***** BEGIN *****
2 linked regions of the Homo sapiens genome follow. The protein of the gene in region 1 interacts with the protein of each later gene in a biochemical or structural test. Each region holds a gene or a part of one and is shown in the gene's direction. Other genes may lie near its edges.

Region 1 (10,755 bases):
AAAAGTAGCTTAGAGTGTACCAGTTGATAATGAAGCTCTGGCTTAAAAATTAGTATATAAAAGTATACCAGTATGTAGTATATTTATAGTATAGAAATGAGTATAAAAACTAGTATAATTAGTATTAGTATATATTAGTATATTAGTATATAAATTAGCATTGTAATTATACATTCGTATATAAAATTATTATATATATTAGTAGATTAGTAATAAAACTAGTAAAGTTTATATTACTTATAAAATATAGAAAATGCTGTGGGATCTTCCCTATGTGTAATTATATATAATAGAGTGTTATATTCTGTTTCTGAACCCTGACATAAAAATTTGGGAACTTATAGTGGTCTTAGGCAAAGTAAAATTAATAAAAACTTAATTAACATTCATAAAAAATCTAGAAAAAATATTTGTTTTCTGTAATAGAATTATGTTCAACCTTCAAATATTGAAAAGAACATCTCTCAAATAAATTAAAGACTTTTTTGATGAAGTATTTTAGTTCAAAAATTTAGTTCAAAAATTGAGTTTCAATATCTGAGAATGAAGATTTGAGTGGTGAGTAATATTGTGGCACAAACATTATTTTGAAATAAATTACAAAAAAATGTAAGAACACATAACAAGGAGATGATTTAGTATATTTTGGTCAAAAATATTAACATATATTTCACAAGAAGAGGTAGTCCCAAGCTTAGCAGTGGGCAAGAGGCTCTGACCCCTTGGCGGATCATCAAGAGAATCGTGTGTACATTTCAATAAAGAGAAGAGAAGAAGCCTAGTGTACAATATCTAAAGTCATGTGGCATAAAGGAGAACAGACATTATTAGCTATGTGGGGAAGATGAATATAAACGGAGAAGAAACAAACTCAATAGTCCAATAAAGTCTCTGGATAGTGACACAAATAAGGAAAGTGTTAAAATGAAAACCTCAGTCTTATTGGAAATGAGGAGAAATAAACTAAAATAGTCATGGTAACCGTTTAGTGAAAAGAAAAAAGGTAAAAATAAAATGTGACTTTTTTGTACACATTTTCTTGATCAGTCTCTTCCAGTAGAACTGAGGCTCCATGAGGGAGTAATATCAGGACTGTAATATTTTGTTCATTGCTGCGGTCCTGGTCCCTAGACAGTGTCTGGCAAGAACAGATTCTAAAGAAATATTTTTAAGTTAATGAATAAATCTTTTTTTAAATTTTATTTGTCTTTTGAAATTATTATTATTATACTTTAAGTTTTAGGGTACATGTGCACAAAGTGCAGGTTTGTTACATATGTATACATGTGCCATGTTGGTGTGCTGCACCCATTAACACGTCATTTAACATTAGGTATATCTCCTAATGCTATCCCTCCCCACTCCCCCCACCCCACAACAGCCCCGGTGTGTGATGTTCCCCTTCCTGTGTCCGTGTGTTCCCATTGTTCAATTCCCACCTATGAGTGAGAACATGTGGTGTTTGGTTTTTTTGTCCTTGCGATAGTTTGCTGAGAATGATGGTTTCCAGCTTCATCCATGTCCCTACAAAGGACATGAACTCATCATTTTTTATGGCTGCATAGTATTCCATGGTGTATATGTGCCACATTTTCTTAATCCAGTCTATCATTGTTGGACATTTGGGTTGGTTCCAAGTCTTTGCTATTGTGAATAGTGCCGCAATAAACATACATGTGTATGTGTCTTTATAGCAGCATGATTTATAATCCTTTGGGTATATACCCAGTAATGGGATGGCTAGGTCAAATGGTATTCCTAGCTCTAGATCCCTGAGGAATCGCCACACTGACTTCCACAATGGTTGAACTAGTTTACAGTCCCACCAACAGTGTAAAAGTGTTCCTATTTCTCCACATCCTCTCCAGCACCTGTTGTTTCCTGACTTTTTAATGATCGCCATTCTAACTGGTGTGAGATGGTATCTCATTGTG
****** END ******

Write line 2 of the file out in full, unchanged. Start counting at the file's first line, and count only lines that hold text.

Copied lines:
Region 1 (10,755 bases):